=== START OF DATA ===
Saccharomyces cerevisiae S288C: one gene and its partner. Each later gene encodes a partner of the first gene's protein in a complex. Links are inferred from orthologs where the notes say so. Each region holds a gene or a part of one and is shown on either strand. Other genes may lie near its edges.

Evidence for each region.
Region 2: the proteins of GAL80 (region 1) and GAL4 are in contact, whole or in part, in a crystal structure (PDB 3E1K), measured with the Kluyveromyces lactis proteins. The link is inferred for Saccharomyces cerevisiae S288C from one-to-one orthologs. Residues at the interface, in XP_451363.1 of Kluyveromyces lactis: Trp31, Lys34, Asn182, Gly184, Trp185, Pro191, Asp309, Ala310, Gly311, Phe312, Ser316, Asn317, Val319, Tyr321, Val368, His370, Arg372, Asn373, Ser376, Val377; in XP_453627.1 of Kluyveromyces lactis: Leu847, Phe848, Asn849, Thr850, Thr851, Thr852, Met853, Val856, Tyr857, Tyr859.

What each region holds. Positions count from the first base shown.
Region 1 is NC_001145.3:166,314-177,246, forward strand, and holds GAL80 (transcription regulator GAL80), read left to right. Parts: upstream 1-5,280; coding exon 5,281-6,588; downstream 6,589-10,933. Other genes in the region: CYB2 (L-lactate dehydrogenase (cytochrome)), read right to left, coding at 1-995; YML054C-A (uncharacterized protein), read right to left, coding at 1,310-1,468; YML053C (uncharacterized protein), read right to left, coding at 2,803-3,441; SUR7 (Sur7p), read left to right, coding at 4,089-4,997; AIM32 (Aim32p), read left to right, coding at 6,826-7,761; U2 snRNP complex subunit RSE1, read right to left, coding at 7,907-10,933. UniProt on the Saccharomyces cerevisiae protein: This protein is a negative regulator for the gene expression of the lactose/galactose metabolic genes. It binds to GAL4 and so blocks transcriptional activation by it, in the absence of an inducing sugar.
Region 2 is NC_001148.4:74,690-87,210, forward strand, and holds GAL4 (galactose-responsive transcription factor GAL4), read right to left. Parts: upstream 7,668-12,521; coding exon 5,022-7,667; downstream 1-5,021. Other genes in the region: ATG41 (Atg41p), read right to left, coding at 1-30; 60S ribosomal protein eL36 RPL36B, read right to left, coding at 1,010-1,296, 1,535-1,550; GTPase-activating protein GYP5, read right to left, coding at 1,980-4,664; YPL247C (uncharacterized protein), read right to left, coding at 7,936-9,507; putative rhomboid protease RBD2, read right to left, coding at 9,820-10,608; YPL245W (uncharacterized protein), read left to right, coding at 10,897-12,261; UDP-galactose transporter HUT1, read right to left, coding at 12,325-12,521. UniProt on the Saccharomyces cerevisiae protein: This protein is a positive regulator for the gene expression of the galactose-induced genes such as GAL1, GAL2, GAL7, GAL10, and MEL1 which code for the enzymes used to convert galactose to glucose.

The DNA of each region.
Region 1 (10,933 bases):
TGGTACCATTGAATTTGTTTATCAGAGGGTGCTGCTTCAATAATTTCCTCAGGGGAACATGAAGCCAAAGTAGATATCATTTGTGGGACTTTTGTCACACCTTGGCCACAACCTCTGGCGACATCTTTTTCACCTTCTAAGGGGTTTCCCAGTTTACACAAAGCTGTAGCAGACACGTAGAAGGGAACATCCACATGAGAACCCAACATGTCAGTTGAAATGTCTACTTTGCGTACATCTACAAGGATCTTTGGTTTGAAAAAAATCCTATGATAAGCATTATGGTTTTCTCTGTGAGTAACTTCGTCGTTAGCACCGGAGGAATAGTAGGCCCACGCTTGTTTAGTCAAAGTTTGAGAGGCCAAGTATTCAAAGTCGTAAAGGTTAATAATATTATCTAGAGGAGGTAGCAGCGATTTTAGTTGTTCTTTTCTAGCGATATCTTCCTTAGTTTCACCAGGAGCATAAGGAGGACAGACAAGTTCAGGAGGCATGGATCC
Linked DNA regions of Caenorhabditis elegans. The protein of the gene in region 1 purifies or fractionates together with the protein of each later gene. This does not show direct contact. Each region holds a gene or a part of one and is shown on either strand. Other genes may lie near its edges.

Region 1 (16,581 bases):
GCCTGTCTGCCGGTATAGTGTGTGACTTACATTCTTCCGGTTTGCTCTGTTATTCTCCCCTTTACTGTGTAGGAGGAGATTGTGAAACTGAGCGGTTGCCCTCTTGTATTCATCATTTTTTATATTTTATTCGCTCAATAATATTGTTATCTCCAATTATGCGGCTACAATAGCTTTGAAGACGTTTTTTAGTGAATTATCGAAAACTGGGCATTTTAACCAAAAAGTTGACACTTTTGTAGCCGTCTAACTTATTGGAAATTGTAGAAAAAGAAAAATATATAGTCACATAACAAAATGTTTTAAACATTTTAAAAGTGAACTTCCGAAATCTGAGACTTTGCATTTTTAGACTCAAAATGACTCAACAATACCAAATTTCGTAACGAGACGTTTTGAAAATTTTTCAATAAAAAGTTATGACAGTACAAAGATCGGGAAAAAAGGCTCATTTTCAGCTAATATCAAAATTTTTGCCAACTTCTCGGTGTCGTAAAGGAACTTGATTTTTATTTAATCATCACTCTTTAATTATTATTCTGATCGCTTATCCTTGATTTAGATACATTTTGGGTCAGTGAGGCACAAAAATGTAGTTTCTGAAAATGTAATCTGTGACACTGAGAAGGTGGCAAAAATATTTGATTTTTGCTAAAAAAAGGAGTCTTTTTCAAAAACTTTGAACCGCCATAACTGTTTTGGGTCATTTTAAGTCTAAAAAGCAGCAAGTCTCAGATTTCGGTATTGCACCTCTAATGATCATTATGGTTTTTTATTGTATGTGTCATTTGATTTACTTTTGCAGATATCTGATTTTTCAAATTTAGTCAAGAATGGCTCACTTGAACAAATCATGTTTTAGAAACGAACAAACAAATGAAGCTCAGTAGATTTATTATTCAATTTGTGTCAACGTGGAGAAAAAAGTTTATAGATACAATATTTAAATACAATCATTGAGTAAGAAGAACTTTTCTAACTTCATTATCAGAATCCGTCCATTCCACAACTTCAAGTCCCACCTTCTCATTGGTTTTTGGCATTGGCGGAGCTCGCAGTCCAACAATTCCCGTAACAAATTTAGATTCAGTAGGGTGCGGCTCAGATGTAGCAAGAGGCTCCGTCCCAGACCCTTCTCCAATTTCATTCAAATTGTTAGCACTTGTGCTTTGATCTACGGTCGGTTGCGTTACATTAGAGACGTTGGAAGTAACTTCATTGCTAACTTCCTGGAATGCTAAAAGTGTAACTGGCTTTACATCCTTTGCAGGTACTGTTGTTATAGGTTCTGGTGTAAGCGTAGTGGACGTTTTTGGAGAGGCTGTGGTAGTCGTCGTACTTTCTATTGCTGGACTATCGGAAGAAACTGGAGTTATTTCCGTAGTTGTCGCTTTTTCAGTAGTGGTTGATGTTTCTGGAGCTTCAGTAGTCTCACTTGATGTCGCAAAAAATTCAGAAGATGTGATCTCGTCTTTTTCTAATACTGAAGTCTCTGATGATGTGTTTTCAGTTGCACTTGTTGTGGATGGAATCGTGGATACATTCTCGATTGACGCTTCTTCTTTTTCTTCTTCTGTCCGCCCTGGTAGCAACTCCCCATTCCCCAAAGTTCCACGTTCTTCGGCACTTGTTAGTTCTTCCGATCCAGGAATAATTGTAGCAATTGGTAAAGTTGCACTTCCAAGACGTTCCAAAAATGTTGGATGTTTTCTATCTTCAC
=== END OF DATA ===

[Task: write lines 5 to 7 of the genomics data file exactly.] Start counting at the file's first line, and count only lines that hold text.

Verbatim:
Region 1 is NC_001145.3:166,314-177,246, forward strand, and holds GAL80 (transcription regulator GAL80), read left to right. Parts: upstream 1-5,280; coding exon 5,281-6,588; downstream 6,589-10,933. Other genes in the region: CYB2 (L-lactate dehydrogenase (cytochrome)), read right to left, coding at 1-995; YML054C-A (uncharacterized protein), read right to left, coding at 1,310-1,468; YML053C (uncharacterized protein), read right to left, coding at 2,803-3,441; SUR7 (Sur7p), read left to right, coding at 4,089-4,997; AIM32 (Aim32p), read left to right, coding at 6,826-7,761; U2 snRNP complex subunit RSE1, read right to left, coding at 7,907-10,933. UniProt on the Saccharomyces cerevisiae protein: This protein is a negative regulator for the gene expression of the lactose/galactose metabolic genes. It binds to GAL4 and so blocks transcriptional activation by it, in the absence of an inducing sugar.
Region 2 is NC_001148.4:74,690-87,210, forward strand, and holds GAL4 (galactose-responsive transcription factor GAL4), read right to left. Parts: upstream 7,668-12,521; coding exon 5,022-7,667; downstream 1-5,021. Other genes in the region: ATG41 (Atg41p), read right to left, coding at 1-30; 60S ribosomal protein eL36 RPL36B, read right to left, coding at 1,010-1,296, 1,535-1,550; GTPase-activating protein GYP5, read right to left, coding at 1,980-4,664; YPL247C (uncharacterized protein), read right to left, coding at 7,936-9,507; putative rhomboid protease RBD2, read right to left, coding at 9,820-10,608; YPL245W (uncharacterized protein), read left to right, coding at 10,897-12,261; UDP-galactose transporter HUT1, read right to left, coding at 12,325-12,521. UniProt on the Saccharomyces cerevisiae protein: This protein is a positive regulator for the gene expression of the galactose-induced genes such as GAL1, GAL2, GAL7, GAL10, and MEL1 which code for the enzymes used to convert galactose to glucose.

The DNA of each region.